The lists keep coming in, this one from Mary McIntire, who does, in fact, create our Chlotrudis Awards. In fact, she's currently hard at work making a batch of awards for our 13th Annual Chlotrudis Awards Ceremony being held on Sunday, March 18, 7 p.m. at the Brattle Theatre.
Chlotrudis Technology Coordinator Scot Colford sent his Top 10 in weeks ago, but I overlooked it. My apologies!
Scot says, "Gee, I surprised myself again this year. Three of my top four are French and almost all of them are either 1) mind f**ks or 2) heartwarming tales of socially unacceptable sexuality. Hmm. Heck, number 7 is both! That makes up for number 9 being neither, I guess."
- La Moustache
- Hard Candy
- The Science of Sleep
- Tristram Shandy: A Cock and Bull Story
- Brothers of the Head
- Sorry, Haters
- Lonesome Jim
- The History Boys
Other films I considered:
Little Miss Sunshine
Shut Up and Sing
This Film Is Not Yet Rated
Daniel Berman is one of Chlotrudis' newest members. He has a show on Brookline Cable Access that reviews movies. Here is a wrap-up of his 2006 Movie Experience.
A Banner Year for Independent Films 'Ten Best Named', 2006
by Daniel Berman
Well folks, the art-deco movie houses are swarming with all kinds of interesting films to keep at the forefront of your minds. In the scheme of things I have another archival collection of documentaries, experimental animation, and newly discovered feature films to behold.
This year I made my way too the local film festival scene including the Boston Film Festival, Nantucket Film Festival etc. and got too visually in-take some of these documentaries.
As we being the filmic junkies of the smaller movie houses that we witness David Leaf's eye-catching THE U.S. VS. JOHN LENNON to the intriguing THE TRIALS OF DARRYL HUNT. We continue our venture with the highly controversially talked about Kirby Dick's THIS FILM IS NOT YET RATED as we go behind the iron curtain of the MPAA rating system.
In one of the best documentaries to hit the independent film circuit is the U.S. corporate America's electric automobile and its rise and fall. The brilliantly crafted and well-documented film that investigates the question that who is too blames government, consumers, oil manufacturers; it could be even the hydrogen-powered car that brought down these popular vehicles. In Chris Paine's extraordinary and insightful filmic masterpiece with WHO KILLED THE ELECTRIC CAR?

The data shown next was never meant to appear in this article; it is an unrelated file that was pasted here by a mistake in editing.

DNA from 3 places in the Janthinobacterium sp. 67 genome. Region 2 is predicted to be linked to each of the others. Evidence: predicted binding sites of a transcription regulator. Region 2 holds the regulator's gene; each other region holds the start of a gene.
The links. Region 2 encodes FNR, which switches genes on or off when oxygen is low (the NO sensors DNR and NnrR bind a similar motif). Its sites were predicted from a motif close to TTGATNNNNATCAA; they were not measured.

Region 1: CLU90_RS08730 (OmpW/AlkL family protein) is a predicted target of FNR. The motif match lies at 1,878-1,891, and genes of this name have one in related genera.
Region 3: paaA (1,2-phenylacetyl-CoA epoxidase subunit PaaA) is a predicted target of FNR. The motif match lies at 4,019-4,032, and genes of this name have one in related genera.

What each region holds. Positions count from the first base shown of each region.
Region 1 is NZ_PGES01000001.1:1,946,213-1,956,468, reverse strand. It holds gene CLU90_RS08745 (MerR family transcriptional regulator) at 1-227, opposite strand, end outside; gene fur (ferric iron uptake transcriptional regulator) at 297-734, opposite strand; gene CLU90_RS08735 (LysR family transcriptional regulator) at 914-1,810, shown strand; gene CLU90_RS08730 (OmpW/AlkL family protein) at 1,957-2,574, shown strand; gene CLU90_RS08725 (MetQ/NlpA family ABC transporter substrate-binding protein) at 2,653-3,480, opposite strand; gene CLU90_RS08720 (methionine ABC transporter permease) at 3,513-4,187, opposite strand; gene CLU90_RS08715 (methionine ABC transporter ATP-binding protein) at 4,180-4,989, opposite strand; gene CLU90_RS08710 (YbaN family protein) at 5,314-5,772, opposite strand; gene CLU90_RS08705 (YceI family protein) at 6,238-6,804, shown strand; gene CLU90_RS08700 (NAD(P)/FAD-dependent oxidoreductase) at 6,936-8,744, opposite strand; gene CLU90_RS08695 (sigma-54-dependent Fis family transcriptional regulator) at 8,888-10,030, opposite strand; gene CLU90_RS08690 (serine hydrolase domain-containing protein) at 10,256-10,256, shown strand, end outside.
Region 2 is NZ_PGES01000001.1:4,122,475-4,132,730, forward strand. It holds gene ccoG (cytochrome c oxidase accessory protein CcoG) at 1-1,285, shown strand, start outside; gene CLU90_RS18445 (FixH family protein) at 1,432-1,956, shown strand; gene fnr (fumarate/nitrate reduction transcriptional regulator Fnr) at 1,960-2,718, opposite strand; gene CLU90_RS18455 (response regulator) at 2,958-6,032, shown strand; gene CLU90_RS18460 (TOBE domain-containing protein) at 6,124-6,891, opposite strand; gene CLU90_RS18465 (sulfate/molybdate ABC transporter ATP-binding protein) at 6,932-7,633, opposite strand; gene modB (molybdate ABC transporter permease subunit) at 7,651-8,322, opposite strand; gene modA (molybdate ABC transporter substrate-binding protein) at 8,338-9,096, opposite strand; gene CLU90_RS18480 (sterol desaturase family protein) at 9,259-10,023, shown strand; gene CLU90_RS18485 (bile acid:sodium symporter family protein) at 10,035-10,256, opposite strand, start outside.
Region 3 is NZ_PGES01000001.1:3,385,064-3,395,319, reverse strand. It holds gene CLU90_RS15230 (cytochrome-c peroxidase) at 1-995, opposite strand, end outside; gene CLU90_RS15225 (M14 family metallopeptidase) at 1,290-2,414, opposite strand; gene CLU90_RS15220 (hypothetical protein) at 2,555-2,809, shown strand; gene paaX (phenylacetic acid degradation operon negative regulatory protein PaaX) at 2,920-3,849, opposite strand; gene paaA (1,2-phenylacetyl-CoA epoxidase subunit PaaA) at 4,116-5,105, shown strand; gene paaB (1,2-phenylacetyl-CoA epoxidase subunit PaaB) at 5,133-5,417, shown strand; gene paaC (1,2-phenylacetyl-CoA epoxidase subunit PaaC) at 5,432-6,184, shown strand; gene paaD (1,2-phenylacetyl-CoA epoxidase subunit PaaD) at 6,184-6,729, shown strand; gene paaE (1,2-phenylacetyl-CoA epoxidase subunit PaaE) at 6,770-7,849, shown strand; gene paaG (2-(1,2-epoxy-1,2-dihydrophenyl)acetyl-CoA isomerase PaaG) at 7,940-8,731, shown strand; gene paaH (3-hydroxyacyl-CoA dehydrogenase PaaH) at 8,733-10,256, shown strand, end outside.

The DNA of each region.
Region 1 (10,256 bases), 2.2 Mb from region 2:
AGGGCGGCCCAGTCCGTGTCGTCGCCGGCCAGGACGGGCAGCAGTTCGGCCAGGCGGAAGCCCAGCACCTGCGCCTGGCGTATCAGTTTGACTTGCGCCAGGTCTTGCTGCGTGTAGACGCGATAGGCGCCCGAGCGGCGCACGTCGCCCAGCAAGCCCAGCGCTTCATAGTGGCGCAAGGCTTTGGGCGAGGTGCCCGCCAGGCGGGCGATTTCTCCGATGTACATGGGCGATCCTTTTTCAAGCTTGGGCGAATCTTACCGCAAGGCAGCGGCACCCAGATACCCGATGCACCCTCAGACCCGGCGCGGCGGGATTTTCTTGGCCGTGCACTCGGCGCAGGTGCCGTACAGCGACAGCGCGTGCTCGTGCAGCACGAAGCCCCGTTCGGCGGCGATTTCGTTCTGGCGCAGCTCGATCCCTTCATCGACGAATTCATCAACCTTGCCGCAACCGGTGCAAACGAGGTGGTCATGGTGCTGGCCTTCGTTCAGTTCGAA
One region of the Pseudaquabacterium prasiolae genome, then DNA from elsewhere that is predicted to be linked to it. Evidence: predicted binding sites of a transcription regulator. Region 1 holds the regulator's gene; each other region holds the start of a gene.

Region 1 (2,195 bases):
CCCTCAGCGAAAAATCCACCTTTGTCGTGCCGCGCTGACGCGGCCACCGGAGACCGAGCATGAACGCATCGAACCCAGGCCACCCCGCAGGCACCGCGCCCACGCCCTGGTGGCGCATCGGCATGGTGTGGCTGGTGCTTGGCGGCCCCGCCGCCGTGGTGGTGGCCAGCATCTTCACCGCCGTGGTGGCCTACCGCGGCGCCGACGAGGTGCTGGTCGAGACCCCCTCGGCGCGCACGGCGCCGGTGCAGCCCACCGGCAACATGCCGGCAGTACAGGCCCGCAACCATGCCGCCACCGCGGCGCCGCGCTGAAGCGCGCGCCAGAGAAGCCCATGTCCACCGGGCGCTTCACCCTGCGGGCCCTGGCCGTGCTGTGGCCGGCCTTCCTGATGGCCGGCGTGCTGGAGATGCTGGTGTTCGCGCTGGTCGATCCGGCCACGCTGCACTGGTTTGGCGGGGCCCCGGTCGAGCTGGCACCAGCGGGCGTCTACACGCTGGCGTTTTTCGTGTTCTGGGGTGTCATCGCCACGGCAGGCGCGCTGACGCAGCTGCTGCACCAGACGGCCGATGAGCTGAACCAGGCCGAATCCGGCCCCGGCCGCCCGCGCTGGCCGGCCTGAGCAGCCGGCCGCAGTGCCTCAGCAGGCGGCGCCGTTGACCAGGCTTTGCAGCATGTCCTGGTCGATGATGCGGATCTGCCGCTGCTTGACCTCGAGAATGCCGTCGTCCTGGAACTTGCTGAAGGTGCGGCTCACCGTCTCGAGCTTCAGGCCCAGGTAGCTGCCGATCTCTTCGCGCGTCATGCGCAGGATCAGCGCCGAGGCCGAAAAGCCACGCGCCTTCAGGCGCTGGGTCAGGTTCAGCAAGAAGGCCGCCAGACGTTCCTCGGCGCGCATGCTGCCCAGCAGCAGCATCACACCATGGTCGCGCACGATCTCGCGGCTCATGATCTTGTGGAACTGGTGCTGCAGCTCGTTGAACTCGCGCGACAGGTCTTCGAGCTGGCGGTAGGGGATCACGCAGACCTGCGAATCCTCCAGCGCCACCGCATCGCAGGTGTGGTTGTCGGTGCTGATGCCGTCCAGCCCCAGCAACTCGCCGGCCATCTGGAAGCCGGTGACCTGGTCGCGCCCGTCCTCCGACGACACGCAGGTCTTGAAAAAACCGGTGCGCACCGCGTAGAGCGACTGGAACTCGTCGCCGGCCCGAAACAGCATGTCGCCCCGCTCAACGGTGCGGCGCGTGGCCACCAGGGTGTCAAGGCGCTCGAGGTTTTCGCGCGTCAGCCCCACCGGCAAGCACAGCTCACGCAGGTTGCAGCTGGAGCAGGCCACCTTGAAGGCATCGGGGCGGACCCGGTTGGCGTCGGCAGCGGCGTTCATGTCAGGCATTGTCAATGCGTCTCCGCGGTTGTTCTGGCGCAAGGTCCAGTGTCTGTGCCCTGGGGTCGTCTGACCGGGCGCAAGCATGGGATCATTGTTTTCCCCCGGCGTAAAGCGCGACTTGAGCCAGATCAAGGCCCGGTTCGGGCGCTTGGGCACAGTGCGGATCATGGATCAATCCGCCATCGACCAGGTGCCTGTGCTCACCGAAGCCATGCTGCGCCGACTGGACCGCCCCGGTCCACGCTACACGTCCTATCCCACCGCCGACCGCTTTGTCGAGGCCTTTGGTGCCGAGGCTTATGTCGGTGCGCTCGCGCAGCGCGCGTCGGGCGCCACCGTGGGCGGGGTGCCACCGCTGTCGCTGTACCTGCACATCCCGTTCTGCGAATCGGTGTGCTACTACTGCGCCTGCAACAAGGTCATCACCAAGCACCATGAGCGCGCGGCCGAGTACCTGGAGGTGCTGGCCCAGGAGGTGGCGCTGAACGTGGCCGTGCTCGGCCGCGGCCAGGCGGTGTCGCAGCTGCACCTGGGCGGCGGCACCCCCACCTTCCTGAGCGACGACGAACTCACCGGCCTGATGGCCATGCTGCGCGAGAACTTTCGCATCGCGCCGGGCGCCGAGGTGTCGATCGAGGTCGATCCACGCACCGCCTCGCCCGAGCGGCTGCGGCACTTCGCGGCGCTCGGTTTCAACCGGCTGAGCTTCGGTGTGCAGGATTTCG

Director Andrew Bujalski (FUNNY HA-HA, 2005) is giving moviegoers another fascinating feature film with his latest social commentary piece with MUTUAL APPRECIATION. Currently, in its experimental stages the newest animated flick called RENAISSANCE is a James Bond in sleek and stylish black and white images.
The original film to use this animation is the philosophical speaking WAKING LIFE 2001 directed by Richard Linklater. RENAISSANCE is a gritty, dark story of a society ruled by one major corporate empire named Avalon. In reminisce of sci-fi classics like METROPOLIS and BLADE RUNNER this is a story about a society on the verge of imploding on itself. In a future that crime is escalating rapidly with little hope of survival of coming out alive.
Sydney Pollack (1975, THREE DAYS OF THE CONDOR) directed a visually astonishing bio-picture entitled SKETCHES OF FRANK GEHRY. Pollack takes in the genius of one of the most recognizable, controversial Architects of the twentieth century.
In conclusion, Ric Burns just released a four-hour televised documentary on one of the most important artistic figures in our American culture entitled ANDY WARHOL: A DOCUMENTARY FILM. Burns enthralls us with Warhol's vision in unseen archived video clips and still shots that give light to his work. Years ago WGBH released Ken Burns historical look into America's pastime with "Baseball," and his most recent televised documentary on the world of "Jazz" to "Jack Johnson: Unforgivable Blackness."
1. The U.S. vs. John Lennon
2. The Trials of Darryl Hunt
4. Who Killed the Electric Car?
5. This Film is Not Yet Rated
6. Sketches of Frank Gehry
7. Mutual Appreciation
8. Andy Warhol: A Documentary Film
9. Neil Young: Heart of Gold
10. Who Gets to Call it Art?
Drawings and War: The Testimony of the Children of Uganda
The Cult of the Suicide Bomber
Not a Photograph: The Mission to Burma Story
Here's what board member Hilary Neiukirk had to say about this year's films:
"My list is *lousy* with royalty...
In alphabetical order:
I wasn't thrilled with the narrative films this year, but there were a lot of great docs. In addition to the two that I included above, these are well worth a mention: